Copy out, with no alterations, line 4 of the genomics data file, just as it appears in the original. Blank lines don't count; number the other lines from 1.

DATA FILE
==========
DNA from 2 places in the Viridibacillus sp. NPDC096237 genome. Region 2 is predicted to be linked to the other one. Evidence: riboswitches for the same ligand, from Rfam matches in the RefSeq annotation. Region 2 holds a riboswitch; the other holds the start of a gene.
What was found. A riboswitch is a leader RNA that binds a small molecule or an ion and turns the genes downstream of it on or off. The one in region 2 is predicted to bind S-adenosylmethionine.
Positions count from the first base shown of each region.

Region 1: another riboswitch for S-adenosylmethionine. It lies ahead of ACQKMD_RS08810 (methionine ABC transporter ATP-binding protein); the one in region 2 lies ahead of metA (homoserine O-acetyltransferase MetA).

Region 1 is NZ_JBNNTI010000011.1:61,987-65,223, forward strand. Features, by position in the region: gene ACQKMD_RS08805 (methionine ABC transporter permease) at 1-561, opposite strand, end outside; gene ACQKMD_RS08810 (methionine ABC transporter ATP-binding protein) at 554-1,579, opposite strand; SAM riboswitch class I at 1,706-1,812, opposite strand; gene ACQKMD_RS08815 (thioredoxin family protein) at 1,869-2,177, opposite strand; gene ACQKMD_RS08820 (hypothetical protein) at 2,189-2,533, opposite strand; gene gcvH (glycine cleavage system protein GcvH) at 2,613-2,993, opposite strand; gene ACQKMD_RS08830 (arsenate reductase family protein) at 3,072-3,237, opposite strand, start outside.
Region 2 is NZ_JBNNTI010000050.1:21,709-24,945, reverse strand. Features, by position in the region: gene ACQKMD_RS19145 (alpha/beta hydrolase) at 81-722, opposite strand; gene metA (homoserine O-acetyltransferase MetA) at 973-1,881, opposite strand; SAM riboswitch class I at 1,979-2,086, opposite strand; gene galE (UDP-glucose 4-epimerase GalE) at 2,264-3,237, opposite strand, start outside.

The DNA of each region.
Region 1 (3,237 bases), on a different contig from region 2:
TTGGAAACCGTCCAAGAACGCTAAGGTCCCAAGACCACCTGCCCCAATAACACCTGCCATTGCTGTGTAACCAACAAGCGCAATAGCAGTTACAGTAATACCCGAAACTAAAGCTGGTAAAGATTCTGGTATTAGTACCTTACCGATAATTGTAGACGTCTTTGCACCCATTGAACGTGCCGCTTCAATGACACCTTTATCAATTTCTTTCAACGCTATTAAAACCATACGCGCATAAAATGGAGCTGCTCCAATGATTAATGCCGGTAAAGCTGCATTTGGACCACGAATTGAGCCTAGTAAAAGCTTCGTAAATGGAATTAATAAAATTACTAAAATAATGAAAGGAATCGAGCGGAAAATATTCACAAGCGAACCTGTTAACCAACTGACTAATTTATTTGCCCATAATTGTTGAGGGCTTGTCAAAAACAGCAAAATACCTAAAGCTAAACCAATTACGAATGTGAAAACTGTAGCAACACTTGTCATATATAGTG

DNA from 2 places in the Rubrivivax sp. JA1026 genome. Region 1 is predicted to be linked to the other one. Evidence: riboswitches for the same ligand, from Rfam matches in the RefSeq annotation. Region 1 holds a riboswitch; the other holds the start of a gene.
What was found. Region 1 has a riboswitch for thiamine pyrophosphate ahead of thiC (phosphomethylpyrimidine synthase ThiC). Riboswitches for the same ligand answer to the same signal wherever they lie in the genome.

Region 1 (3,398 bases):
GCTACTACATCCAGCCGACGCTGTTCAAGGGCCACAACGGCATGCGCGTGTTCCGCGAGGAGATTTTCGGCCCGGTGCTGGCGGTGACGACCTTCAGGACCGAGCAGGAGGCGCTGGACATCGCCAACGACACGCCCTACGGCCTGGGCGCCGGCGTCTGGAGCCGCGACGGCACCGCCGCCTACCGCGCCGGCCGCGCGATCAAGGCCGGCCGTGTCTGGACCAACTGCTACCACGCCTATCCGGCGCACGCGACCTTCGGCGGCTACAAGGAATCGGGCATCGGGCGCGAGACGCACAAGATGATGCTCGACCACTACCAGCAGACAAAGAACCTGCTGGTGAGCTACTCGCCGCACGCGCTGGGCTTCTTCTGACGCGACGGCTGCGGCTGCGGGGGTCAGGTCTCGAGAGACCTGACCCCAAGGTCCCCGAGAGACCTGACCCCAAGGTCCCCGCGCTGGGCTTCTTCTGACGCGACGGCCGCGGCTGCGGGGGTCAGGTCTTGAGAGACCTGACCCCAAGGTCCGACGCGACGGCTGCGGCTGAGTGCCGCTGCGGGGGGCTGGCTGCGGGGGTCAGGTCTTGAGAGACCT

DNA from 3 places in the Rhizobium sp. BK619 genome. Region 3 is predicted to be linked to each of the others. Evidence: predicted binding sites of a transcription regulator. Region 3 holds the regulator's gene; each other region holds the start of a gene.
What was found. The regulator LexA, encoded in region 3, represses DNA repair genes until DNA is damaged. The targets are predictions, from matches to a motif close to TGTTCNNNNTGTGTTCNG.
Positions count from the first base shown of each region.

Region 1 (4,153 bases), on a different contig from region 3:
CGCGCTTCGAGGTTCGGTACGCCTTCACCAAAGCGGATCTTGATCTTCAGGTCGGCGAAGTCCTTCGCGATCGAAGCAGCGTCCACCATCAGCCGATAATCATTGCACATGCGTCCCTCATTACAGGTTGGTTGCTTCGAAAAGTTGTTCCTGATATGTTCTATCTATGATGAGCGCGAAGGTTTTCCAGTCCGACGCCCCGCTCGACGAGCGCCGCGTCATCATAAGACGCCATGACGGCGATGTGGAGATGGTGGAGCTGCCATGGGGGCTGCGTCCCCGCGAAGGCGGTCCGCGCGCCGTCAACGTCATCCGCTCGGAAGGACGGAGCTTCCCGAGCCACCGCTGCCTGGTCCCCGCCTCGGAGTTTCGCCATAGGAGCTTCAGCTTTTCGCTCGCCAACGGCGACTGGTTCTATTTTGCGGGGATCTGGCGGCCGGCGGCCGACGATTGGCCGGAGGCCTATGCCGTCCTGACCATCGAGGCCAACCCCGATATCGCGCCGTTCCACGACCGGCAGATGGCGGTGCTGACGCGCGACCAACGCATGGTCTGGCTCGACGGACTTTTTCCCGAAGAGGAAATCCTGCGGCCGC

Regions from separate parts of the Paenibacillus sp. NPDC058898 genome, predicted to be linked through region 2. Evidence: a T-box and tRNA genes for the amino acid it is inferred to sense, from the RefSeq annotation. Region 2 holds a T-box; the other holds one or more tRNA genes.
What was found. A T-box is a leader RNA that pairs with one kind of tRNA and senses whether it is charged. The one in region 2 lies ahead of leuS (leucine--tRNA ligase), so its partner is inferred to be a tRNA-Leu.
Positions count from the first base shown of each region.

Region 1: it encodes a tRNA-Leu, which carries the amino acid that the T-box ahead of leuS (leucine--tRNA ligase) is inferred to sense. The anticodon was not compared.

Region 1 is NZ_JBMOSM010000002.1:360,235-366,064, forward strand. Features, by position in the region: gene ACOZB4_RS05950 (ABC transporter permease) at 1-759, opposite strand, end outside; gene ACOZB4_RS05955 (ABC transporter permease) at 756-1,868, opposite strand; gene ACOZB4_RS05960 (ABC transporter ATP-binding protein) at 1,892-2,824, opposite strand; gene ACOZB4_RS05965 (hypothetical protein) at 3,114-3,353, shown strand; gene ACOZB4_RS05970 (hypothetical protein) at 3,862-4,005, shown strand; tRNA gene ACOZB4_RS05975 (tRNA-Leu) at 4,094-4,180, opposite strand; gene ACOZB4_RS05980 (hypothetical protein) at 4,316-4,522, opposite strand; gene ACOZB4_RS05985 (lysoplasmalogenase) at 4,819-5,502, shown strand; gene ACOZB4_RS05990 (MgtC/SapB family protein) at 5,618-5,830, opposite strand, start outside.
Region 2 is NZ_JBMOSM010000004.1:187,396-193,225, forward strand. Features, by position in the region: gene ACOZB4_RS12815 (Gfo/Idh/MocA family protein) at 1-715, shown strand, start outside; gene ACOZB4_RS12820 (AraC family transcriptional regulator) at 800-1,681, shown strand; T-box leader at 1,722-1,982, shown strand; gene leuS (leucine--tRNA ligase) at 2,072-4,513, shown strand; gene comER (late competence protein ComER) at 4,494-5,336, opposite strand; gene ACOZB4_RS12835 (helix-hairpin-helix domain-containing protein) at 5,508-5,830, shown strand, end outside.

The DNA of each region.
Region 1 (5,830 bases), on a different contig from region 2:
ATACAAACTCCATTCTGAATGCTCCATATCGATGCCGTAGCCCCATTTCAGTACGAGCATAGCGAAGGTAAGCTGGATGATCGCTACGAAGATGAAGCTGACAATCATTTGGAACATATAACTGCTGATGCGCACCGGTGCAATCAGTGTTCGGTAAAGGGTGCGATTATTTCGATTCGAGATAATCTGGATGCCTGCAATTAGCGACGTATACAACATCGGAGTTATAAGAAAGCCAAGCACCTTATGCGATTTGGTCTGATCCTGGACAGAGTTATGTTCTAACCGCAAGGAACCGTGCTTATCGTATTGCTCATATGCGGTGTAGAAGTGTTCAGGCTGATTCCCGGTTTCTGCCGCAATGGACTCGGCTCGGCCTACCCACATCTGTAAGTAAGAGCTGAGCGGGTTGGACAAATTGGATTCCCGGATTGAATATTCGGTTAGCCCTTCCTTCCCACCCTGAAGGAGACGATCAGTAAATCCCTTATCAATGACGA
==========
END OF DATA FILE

Region 1: another riboswitch for S-adenosylmethionine. It lies ahead of ACQKMD_RS08810 (methionine ABC transporter ATP-binding protein); the one in region 2 lies ahead of metA (homoserine O-acetyltransferase MetA).